My wife and I went to the "old" Splendido earlier this year, had the tasting menu, and thought it was fabulous. Saturday was our first visit under the new ownership. Based on just this one visit, I think the new Splendido has dropped out of the top rank of Toronto's restaurants.
The restaurant seems to have just as many wait staff as before, but we felt the service was less professional. Our server was over-the-top in enthusiasm, but not so great at providing accurate information about the items on the menu or listening to our requests and conveying them accurately to the kitchen.
For appetizers, we ordered the curried cauliflower soup with Lake Huron Eel, and the Roasted Autumn Vegetable Salad. The soup was good, and the portion of grilled eel was generous and tasty. The salad consisted mainly of miniature root vegetables cooked until soft and then chilled. It was good but fairly ordinary.
Our main courses were the elk striploin and the sea bass. When my wife ordered the elk, the waiter launched into a very fast rendition of "How would you like it? It's very lean. Blah blah. Medium rare?" My wife asked for it medium. When the food was served, the elk was absolutely rare. In addition to the two slices of rare meat, there were two brownish puddles of pureed vegetables and a large chunk of boudin noir sausage, which was not in the menu description. My wife had actively avoided offal with her menu choices (it is a big part of Splendido's menu), and was not happy to see it. I don't see how the uniquely strong flavor of blood pudding is a good accompaniment for the delicate flavor of rare elk, but if the chef thinks it is then at least let him add it to the menu description so guests can decide for themselves. Let's just say this plate was not a success.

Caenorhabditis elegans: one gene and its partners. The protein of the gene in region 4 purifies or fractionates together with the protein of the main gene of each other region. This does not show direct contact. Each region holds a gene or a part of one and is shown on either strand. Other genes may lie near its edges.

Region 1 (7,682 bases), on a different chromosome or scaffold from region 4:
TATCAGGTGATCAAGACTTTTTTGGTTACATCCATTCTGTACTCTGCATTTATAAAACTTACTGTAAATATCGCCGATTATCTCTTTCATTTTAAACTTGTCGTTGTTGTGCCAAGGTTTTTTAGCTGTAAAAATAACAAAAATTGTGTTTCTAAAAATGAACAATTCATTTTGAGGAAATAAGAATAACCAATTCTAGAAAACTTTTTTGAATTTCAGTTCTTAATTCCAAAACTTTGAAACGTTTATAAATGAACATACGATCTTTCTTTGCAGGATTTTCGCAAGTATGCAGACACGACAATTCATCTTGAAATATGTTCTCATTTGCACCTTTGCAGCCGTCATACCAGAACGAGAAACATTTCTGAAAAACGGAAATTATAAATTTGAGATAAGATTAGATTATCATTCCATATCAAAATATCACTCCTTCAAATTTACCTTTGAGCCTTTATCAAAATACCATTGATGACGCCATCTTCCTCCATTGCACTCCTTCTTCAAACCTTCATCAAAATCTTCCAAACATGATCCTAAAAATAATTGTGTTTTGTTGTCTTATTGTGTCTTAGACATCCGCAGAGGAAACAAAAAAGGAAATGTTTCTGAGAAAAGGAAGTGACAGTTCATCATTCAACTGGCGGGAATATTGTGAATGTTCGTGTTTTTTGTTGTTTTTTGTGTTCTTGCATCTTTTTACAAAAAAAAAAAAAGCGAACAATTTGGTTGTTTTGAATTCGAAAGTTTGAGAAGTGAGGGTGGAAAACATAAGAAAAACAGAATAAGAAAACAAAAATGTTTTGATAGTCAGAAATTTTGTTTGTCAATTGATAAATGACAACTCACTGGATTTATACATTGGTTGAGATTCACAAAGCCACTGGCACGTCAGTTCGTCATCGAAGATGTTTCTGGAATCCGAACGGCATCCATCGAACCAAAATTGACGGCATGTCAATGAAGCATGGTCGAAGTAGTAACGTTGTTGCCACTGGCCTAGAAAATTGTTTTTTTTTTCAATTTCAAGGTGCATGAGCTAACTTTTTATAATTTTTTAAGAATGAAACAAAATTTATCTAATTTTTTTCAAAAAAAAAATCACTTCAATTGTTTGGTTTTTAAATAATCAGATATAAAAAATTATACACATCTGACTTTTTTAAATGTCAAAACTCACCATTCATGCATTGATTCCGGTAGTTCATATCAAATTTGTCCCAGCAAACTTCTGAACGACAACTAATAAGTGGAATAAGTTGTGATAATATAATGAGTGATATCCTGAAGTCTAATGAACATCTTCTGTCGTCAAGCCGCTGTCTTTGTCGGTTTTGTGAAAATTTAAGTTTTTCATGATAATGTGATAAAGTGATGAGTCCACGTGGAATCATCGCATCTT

My "Mediterranean sea bass" was a smallish fillet of white fish on a plate of pea stems and chickpeas. There were a lot of chickpeas on that plate, and not much fish. I would not order it again.
The desserts were adequate. I had the panna cotta with peaches and peach sorbet, served at the bottom of a mason jar with a long spoon. My wife's crustless lemon meringue pie tasted like typical lemon meringue pie. In all honesty, both desserts seemed like exercises from a suburban cooking class.
The bottom line is that there is no longer any "Wow!" factor. There are other restaurants right on Harbord St. whose food can compare with Splendido. Prices have dropped significantly, and I think if you could find a set of menu items that you like, Splendido could rank right up there with Nota Bene in "value for money". But there are a dozen or more other restaurants to try before going back.